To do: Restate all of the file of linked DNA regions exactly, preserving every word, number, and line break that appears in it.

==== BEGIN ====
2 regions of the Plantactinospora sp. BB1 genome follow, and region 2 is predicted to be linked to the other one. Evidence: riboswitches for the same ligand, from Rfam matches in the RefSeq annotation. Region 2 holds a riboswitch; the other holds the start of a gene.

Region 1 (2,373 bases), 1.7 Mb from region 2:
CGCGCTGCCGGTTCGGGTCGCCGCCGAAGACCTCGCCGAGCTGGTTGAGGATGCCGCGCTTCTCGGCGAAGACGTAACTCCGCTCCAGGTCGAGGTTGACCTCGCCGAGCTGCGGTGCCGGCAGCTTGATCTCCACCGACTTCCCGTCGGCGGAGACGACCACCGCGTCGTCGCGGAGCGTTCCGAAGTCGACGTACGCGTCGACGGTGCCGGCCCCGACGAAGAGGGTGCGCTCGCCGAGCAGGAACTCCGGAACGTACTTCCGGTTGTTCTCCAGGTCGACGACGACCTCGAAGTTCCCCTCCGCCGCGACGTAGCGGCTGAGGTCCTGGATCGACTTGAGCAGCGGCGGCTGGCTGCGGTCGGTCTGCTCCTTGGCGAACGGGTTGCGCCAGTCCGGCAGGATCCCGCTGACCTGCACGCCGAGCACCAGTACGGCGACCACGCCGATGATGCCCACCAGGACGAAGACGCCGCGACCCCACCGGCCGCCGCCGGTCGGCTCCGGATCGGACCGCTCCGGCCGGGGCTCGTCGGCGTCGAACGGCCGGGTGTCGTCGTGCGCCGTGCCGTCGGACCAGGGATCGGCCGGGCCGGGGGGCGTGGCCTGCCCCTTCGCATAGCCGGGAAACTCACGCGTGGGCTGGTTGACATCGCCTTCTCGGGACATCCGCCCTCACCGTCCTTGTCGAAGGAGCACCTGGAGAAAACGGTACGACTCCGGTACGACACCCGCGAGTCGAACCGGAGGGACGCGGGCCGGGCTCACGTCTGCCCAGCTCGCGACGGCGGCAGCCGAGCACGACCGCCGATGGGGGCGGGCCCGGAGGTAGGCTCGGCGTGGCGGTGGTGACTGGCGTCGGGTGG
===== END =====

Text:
2 regions of the Plantactinospora sp. BB1 genome follow, and region 2 is predicted to be linked to the other one. Evidence: riboswitches for the same ligand, from Rfam matches in the RefSeq annotation. Region 2 holds a riboswitch; the other holds the start of a gene.

Region 1 (2,373 bases), 1.7 Mb from region 2:
CGCGCTGCCGGTTCGGGTCGCCGCCGAAGACCTCGCCGAGCTGGTTGAGGATGCCGCGCTTCTCGGCGAAGACGTAACTCCGCTCCAGGTCGAGGTTGACCTCGCCGAGCTGCGGTGCCGGCAGCTTGATCTCCACCGACTTCCCGTCGGCGGAGACGACCACCGCGTCGTCGCGGAGCGTTCCGAAGTCGACGTACGCGTCGACGGTGCCGGCCCCGACGAAGAGGGTGCGCTCGCCGAGCAGGAACTCCGGAACGTACTTCCGGTTGTTCTCCAGGTCGACGACGACCTCGAAGTTCCCCTCCGCCGCGACGTAGCGGCTGAGGTCCTGGATCGACTTGAGCAGCGGCGGCTGGCTGCGGTCGGTCTGCTCCTTGGCGAACGGGTTGCGCCAGTCCGGCAGGATCCCGCTGACCTGCACGCCGAGCACCAGTACGGCGACCACGCCGATGATGCCCACCAGGACGAAGACGCCGCGACCCCACCGGCCGCCGCCGGTCGGCTCCGGATCGGACCGCTCCGGCCGGGGCTCGTCGGCGTCGAACGGCCGGGTGTCGTCGTGCGCCGTGCCGTCGGACCAGGGATCGGCCGGGCCGGGGGGCGTGGCCTGCCCCTTCGCATAGCCGGGAAACTCACGCGTGGGCTGGTTGACATCGCCTTCTCGGGACATCCGCCCTCACCGTCCTTGTCGAAGGAGCACCTGGAGAAAACGGTACGACTCCGGTACGACACCCGCGAGTCGAACCGGAGGGACGCGGGCCGGGCTCACGTCTGCCCAGCTCGCGACGGCGGCAGCCGAGCACGACCGCCGATGGGGGCGGGCCCGGAGGTAGGCTCGGCGTGGCGGTGGTGACTGGCGTCGGGTGG